Friday, June 17, 2011

The Second Shift

Another week has waned and it was time to get this coop completed.

One plus: Erica came into town to take over where Miqui left off.

One minus: Erica and power tools in the same sentence.


First things first. Jordan and I got the insulation installed. Yes, we insulated the coop with R-13 batting. These are going to be cozy cluckers!


Then the interior sheathing went up.

I was born to do this!

There. All better. Now back to work.

Of course we had a on-site medic to handle any unforeseen injuries, offering the finest in workers care.

She's so proud..

Let's see what kind of damage I can do with this one!

At the end of the weekend, the outside was mostly completed. The empty holes are for the nesting boxes and the “Chicky Door”.

We didn’t quite get it finished this weekend but I’ve really got to make it happen in the next week as the Fowl are flourishing in the Facilities.

Wednesday, May 25, 2011

Five pounds of nails later

Third time's the charm

If I hit it hard enough
Or so I thought. With two weekends under my belt, everyone was very confident that today would be the last major construction day, given the recent influx of cheap labor.

That's not how you do it...

The paint shop was in full swing.

The exterior sheathing went up, the roof rafters were made, nailed in place atop the walls and the window installed. The siding starts to go on.

Wanna share Big Fella?

A well fed crew is a happy crew.

Horse or ????

But enough about this building nonsense, Gramps, let's play!

That's a good idea. 

We didn't get as much done this weekend as I would have liked but all work and no play, you know. Next week we'll pour it on!

Thanks, Miqui for your help this week. We'll miss you.

Friday, May 20, 2011

Coops not crates

Once upon a time, I asked my Father if I could have an electronics chassis box to “build something”. With a puzzled look he asked me what I wanted to build. Having not really thought this through completely I shrugged my shoulders and said “I dunno, just something”. Now some forty years later I can still see his patient expression as he suggested that once I had a plan of what I wanted to build to come back and we would discuss the matter further. Surprisingly, this was not the only lesson I failed to learn from  him. 

Trust me... Clearly I have a plan.

Luckily, we never lacked for supervision.
 There wasn’t a hard and fast paper plan for the poultry palace rather a vague “something like this” idea floating through our heads.

We wanted a full sized, walk in coop and I didn’t want to whack my head, so a height of 7 feet was selected. Our Toucan thought a “barn” style would be nice. With little more than this to guide us we began turning big pieces of lumber into smaller ones. The 6x6 footprint was predestined by our previously poured pad.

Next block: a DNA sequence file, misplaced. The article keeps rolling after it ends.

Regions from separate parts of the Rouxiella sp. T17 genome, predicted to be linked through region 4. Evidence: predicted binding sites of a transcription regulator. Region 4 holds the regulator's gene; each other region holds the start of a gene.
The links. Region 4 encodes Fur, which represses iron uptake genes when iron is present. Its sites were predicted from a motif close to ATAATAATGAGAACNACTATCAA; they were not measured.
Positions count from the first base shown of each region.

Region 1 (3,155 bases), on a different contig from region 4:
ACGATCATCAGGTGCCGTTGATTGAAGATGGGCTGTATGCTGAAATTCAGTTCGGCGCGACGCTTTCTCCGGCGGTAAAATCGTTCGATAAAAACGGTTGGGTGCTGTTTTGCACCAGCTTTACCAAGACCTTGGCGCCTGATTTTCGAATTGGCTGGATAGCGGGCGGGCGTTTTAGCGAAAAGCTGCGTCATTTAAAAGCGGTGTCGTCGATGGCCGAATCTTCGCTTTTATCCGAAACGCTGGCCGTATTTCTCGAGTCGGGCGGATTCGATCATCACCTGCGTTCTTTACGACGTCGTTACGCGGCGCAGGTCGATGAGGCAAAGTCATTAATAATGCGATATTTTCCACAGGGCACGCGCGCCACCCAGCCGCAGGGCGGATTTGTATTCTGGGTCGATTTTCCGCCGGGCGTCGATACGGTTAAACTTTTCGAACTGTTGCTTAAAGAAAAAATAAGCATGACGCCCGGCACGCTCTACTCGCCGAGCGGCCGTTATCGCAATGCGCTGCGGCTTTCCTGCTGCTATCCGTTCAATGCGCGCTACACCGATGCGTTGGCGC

Do you really have any idea what we're doing?
I love it when a plan comes together.

I'll keep my fingers over here...

I told you there was a plan.

 As the “side wall” would be the one abutting the brick retaining wall, this would simply be a solid wall, 2x4 studs on 16 inch center’s. 

The “front wall” would have the “Human Doors”. The theory was to make the doors as large as possible to aid in the removal of coop crap, with a 12 inch tall sill to keep cluckers, crap and accouterments contained when the door was opened. 

The other “side wall” would house the nesting boxes, with access from the outside.

 And the “rear wall” has the “Chicken Door”, leading to the run, and a window for daylight and ventilation.

Naturally, it would all be painted Martha Stewart Ladybug Red.

It's framed and the painted wall is in place against the retaining wall. That's enough for this weekend.

Meanwhile, the chicks continue to live in the loo...

Tuesday, May 17, 2011

How firm the foundation...

  Once the presumed pullets were placed in the privy, the need for a dedicated domicile was deemed to dominate my daily doings. Regardless of the Head Toucan’s research, a dormitory drawing could not be devised that fit within our area of dedicated dirt. 

     Given that area available was eight feet and change deep between the two walls and to allow the five feet from the fence line I was mandating with a suitable area for a run, simple math left us with a six by six plot for the coop. Concrete had already been decreed the flooring of choice so on a fine, sunny Saturday with the help of my Father-in-Law and my Son-in-Law, a six foot by six foot by four inch pad was mixed and poured. For those of you keeping score at home, that’s 20 ninety pound bags or 1,800 pounds of Quikrete.

With that little project out of the way, I had a week to conjure coop creations that would fit our new pad. Hopefully handfuls of Advil will help get the creative juices flowing!

Tuesday, May 10, 2011

Which came first; The Chicken or the Coop?

We had a slightly different take on the eternal question and for us the answer is, the Chickens. While this may seem counter intuitive, having a flock of fledgling fowl filling the upstairs bathroom certainly provides a heightened urgency to move the Coop Construction from planning to fruition. Our journey into poultry paradise started with an email from Tractor Supply that said the baby chicks had arrived. Conveniently, our Head Toucan just happened to be in the neighborhood and brought home a box full of chicks. Now we needed a place to put them. As we looked at the many coop plans on the Internet and in books we never saw anything that tickled our tail feathers so we improvised and built our own based on the physical limitations of our planned space. We also have a family motto that says " It's never done until it's over-done" so it's overbuilt in the extreme. Please join us as we chronicle the design and building of our "Custom Coop" along with the care and feeding of the flock.